High Rise // Ruin Value // Alt Mix

I keep thinking about High Rise and Dredd. It’s an obvious comparison, maybe – as my main man Mister Attack says, it’s there in all the establishing shots – but also a strangely inappropriate one on some levels. We’re dealing with the wrong sort of carnivalesque here, I think, and that makes me wonder: what would it take to establish these soap opera grotesques in a stern action movie context?

Maybe an unsubtle political joke? One you might find in a narky, anti-authoritarian kids comic? One that might work better in 2000AD than it does in a J.G. Ballard adaptation?

Enter the voice of Lady Thatcher, invoked by an unfussed child who has spent the whole movie straining to glimpse the future through the carnage, those withering tones broadcasting over a makeshift radio, talking about market capitalism and the triumph of individual freedom:

Well, okay, that’s from Hellblazer #3 by John Ridgway and Jamie Delano, but you get the idea.

Wheatley, Jump, Hiddlestone and co perform a series of demolitions in High Rise, all of which are more effectively executed than certain real world efforts in my neck of the woods have been – if less slick than others.

In the source novel, Ballard collapses Royal’s vision of building as crucible into Laing’s professional purview: social space blurs into inner space, and is transformed into a strange parody of the workings of the mind // a testament to its capacity for destruction. Wheatley and Jump collapse Ballard’s vision into something far grubbier, a lower order of unreality, one full of League of Gentleman-esque grotesques, slow motion dance scenes, and moments where it seems that the audience may yet dream their way into a Benny Hill sketch. Some viewers have been repelled by the film’s deliberatelydated bacchanalia, but this sort of discord is Wheatley and Jump’s speciality.

I’ve not seen Down Terrace but Kill List, Sightseers and A Field In England are equal parts mystical England and mysteriously persistent bowel complaint, and so it proves with the urban alienation of High Rise. The big ideas are still there, in other words, communicated in the Gilliam-edged simulation of period details, in matter of fact dialogue that matches Portishead’s cover of Abba’s ‘SOS’ for manic joylessness, and in cuts that don’t so much jump as flicker (like failing lights // firing neurons?).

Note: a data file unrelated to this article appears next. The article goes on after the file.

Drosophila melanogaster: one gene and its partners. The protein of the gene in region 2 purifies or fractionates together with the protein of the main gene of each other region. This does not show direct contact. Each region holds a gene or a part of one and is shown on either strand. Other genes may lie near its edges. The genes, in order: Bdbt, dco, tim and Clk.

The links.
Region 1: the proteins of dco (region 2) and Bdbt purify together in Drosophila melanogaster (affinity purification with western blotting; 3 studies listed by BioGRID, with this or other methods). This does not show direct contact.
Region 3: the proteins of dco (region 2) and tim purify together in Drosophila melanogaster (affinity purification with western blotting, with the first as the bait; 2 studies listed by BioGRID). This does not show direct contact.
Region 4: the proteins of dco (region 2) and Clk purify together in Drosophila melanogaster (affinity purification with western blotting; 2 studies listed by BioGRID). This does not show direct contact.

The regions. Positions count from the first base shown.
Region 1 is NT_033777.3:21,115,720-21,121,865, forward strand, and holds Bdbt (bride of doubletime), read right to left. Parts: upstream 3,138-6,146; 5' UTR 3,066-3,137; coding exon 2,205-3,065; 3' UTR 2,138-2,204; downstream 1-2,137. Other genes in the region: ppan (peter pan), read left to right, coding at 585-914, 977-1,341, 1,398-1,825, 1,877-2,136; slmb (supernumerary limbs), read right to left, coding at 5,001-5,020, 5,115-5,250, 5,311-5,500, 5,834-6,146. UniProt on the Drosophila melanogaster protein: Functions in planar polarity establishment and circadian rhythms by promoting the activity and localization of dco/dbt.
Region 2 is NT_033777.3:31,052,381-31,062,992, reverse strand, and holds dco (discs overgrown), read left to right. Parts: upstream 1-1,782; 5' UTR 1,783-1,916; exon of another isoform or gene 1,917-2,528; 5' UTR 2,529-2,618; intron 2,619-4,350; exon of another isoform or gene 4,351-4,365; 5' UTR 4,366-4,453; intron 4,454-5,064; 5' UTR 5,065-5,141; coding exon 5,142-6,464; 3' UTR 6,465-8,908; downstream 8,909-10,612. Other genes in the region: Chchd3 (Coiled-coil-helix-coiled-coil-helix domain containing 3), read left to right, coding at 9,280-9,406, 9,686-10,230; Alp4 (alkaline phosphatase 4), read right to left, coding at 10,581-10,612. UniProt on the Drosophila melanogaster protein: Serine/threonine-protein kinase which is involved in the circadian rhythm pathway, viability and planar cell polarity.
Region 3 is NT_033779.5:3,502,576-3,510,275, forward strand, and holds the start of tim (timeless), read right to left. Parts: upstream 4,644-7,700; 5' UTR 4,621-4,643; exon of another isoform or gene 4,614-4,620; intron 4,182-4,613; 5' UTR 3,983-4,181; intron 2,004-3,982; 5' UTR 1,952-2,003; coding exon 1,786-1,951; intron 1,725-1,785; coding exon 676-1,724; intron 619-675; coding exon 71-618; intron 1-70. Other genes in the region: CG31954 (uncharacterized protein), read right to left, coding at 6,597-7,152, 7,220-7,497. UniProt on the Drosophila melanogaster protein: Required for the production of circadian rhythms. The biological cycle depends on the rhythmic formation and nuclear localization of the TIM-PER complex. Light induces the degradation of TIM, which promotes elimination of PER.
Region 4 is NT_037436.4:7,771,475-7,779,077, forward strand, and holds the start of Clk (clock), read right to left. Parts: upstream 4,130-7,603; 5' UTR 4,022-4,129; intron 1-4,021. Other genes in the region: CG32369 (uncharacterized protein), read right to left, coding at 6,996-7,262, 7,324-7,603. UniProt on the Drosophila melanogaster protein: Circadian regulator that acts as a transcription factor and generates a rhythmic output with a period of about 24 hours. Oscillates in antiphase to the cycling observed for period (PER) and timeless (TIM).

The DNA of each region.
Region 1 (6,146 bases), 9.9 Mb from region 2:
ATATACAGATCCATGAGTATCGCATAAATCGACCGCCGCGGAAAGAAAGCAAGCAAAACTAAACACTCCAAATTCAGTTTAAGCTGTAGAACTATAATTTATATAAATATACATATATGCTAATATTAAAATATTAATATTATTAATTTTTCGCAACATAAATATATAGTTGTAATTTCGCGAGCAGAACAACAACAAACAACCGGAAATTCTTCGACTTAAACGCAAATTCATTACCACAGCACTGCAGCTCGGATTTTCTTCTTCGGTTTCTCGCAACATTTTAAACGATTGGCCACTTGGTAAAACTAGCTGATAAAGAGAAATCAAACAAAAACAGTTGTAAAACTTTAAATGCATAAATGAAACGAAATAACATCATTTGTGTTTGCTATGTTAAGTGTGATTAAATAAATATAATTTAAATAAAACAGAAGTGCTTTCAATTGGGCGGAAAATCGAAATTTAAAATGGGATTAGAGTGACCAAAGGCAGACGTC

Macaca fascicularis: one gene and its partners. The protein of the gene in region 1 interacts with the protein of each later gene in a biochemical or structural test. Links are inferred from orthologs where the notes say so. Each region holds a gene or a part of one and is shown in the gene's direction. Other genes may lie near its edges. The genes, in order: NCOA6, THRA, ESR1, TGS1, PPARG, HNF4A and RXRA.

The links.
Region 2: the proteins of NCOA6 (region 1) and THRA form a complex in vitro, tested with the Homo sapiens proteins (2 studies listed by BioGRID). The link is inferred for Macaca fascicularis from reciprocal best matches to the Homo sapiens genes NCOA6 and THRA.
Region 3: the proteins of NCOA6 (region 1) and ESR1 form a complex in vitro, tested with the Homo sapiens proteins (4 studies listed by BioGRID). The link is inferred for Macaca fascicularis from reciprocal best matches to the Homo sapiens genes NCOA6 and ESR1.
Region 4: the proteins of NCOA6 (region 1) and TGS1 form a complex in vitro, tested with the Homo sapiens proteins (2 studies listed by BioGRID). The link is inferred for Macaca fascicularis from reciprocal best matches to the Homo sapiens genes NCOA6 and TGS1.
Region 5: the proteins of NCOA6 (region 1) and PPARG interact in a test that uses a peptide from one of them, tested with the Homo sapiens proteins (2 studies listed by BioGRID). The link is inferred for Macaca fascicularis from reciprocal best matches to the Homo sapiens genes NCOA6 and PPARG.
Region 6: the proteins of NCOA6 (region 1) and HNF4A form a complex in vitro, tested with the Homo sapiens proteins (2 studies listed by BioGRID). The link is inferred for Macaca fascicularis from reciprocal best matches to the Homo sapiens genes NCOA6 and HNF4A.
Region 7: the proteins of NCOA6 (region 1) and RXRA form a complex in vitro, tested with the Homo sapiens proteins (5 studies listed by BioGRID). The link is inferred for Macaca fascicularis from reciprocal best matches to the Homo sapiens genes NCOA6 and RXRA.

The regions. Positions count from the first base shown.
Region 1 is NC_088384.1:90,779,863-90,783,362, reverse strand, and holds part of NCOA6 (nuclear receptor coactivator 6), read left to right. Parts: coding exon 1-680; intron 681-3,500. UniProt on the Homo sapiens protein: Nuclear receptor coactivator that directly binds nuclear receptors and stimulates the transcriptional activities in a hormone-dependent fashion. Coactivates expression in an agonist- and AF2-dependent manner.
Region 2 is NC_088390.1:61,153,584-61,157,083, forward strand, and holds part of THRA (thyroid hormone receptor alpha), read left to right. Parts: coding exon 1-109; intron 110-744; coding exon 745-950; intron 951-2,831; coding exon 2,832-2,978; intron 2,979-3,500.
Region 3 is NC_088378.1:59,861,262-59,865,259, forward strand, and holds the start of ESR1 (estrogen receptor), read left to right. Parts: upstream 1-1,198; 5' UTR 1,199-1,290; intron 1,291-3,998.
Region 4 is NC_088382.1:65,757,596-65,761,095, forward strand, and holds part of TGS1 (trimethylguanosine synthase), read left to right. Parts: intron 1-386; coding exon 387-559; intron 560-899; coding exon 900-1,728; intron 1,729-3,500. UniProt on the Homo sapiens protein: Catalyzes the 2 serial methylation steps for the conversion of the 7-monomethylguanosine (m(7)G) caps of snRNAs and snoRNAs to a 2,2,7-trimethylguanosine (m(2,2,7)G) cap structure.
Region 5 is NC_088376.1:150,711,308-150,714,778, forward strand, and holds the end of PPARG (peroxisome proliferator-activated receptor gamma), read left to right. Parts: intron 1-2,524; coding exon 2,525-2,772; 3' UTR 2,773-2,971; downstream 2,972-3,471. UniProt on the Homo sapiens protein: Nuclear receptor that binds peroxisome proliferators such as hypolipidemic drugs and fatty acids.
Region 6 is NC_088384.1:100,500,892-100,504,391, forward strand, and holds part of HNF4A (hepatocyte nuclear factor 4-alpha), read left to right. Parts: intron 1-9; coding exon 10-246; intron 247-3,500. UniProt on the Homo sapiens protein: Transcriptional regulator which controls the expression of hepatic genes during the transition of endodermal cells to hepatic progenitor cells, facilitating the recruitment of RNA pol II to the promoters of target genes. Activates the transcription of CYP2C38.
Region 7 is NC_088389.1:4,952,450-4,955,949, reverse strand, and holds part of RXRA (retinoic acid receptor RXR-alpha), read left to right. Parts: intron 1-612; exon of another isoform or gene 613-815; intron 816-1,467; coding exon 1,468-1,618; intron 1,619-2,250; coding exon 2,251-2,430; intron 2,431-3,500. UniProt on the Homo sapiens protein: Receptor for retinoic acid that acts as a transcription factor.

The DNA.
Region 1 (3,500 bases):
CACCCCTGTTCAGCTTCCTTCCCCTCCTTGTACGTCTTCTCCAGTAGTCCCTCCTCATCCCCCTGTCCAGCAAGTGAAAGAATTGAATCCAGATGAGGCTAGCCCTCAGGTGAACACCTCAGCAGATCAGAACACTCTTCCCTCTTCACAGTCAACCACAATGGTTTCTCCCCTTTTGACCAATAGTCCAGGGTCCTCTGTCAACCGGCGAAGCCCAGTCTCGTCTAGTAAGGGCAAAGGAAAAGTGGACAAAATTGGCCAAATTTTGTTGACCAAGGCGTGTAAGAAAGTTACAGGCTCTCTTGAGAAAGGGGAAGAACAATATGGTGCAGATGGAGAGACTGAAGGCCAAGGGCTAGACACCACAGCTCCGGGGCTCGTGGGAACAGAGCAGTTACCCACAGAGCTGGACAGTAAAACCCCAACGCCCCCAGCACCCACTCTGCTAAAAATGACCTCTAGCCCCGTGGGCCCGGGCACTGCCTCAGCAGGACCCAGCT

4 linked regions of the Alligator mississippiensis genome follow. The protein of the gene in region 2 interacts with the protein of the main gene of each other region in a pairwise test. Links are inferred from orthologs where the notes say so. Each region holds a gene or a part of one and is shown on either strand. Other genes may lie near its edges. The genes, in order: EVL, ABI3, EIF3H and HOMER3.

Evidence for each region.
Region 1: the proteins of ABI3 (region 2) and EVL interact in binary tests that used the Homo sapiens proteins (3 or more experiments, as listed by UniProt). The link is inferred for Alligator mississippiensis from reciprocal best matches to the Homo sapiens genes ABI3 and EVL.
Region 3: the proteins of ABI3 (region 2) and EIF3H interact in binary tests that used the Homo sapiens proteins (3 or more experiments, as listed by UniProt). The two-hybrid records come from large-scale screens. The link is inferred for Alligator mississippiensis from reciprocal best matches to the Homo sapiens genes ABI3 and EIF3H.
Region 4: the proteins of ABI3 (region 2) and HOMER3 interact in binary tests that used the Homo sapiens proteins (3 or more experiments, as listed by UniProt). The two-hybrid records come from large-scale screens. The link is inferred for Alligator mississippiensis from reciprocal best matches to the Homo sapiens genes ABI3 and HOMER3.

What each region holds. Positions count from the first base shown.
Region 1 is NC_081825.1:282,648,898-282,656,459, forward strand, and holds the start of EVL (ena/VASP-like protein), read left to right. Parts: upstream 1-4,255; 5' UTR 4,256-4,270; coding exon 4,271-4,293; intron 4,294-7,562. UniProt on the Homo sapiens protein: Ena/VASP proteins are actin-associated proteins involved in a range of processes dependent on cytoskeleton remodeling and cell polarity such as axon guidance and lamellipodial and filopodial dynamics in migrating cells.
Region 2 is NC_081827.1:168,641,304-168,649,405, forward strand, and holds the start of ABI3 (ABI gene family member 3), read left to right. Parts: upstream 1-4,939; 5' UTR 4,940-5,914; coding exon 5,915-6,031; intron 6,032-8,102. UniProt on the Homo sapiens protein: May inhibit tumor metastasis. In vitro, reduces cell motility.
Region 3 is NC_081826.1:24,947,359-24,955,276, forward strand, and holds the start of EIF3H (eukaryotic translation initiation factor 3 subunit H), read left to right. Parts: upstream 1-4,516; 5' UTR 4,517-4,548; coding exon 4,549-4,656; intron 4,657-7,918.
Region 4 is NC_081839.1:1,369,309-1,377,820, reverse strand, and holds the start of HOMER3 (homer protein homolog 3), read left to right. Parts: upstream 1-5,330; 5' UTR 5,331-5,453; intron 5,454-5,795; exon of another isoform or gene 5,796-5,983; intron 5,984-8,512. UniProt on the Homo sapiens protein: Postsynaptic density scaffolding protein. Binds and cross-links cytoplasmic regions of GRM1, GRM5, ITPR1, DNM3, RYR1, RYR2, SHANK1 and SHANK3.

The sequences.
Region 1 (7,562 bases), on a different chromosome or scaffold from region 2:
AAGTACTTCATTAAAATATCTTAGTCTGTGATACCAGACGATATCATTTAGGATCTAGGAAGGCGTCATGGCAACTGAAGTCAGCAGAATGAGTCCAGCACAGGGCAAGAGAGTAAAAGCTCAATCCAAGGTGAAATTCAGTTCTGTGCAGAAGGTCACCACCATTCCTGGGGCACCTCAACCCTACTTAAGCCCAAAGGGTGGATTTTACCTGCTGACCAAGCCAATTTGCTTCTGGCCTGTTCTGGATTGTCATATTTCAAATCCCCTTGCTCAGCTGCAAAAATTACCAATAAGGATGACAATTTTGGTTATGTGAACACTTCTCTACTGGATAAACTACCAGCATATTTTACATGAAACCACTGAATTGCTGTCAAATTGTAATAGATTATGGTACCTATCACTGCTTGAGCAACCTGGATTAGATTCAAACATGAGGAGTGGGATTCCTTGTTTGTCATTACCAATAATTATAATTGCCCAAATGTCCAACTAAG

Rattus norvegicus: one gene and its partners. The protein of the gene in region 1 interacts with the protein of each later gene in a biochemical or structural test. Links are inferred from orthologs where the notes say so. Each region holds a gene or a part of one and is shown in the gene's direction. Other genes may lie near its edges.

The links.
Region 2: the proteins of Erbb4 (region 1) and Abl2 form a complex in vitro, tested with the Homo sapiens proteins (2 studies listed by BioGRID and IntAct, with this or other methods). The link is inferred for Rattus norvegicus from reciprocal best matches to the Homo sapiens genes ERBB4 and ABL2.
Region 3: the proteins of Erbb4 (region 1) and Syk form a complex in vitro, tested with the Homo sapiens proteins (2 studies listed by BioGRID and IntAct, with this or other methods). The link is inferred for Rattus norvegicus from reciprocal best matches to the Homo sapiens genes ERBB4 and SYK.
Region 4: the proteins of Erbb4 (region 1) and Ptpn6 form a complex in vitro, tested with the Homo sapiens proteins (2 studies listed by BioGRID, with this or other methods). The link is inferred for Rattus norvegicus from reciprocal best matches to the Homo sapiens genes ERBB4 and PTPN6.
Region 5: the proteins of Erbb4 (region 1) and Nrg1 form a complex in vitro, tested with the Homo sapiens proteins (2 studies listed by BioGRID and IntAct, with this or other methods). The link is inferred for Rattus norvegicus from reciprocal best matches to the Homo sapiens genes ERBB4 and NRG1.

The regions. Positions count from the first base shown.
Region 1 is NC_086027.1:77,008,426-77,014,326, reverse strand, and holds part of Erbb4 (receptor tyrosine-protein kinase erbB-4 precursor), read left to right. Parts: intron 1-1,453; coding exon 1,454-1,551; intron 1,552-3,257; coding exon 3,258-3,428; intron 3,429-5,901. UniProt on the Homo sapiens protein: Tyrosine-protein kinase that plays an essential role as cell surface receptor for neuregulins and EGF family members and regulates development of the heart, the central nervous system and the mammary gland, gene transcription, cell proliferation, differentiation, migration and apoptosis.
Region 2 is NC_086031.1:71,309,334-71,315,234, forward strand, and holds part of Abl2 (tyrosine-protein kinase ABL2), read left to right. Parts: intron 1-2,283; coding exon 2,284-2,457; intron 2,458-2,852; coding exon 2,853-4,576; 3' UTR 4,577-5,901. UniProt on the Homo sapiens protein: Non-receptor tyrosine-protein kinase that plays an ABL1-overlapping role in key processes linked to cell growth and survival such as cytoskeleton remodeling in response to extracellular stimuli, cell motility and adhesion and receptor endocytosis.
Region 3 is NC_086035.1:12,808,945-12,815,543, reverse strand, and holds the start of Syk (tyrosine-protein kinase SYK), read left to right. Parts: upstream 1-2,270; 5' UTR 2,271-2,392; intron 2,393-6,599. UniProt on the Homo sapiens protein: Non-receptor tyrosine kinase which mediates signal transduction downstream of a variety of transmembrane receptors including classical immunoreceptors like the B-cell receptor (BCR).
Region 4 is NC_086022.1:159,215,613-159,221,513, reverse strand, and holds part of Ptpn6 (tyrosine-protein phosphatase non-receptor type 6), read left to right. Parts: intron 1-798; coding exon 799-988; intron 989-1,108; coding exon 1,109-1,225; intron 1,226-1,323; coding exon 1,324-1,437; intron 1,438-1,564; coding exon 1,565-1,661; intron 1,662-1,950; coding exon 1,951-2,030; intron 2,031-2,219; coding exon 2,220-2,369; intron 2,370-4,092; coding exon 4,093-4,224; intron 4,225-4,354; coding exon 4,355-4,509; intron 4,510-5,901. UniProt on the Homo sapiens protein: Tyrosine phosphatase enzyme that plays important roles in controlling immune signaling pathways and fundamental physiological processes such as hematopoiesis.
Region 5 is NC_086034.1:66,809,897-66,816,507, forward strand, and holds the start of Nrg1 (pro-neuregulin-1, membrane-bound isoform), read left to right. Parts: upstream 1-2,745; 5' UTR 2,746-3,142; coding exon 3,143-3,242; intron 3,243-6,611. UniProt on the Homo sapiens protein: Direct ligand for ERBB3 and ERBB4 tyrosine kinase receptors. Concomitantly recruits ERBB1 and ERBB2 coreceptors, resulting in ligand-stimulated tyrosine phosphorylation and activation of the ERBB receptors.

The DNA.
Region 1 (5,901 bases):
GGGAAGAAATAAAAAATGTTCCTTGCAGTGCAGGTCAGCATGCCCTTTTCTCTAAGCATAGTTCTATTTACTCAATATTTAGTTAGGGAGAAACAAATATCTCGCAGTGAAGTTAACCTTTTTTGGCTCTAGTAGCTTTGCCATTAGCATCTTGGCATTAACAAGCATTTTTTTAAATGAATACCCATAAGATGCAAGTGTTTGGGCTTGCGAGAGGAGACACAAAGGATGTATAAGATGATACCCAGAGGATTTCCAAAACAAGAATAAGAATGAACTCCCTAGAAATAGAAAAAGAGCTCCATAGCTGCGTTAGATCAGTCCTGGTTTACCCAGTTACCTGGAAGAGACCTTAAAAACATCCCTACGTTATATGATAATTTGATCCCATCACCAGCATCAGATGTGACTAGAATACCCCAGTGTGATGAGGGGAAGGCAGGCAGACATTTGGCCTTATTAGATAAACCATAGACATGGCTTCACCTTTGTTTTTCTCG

Why, then, does the movie need to underline its demonstration of the way grand modernizing plans and atomized/liberated living condition can act as multipliers of brutality by gazing out at the audience and saying “A bit like Thatcher, innit?”

These flaws are built into the foundation of the work, in the occasional Watchmen-esque dialogue that doesn’t so much ask as demand that the viewer see double – Laing is “finished” at the start of the movie, and concludes it by explaining that he has been talking “to the building” in case you hadn’t realized that you were already living there. Like the final flourish, these elements feel like they belong in other modes/media. To keen to make a case for their cleverness, they somehow make the film feel trashier than it otherwise might, opening up the path to Dredd ramping in on his Lawmaster, or the Attack the Block crew stepping up to defend the whole mess from getting even worse.

These are the only things that you can build on these shaky foundations: enjoyment of a lightly ironized authoritarianism, or the thrill of finding a sort of desperate camaraderie in the ruins. I’ve thrilled at less before and will again, but honestly, it’s not enough and you know it.

If High Rise has any true value it’s in reigniting the urge to rip it up and start again.

In the end, this is one program of urban regeneration I can actually get behind. Better to demolish High Rise than to continue to live in it, and even if I don’t want to pretend that my aesthetic critiques – critiques of weaknesses so tantalising that I could fill them with fan fiction, small textual insecurities that show me the ways I find to survive here a little too clearly – are a substitute for new social thinking, this combative mode is more promising than Laing’s sense of equilibrium in chaos.

Look outside: the future’s already here // already ruined. What are you going to do with it?

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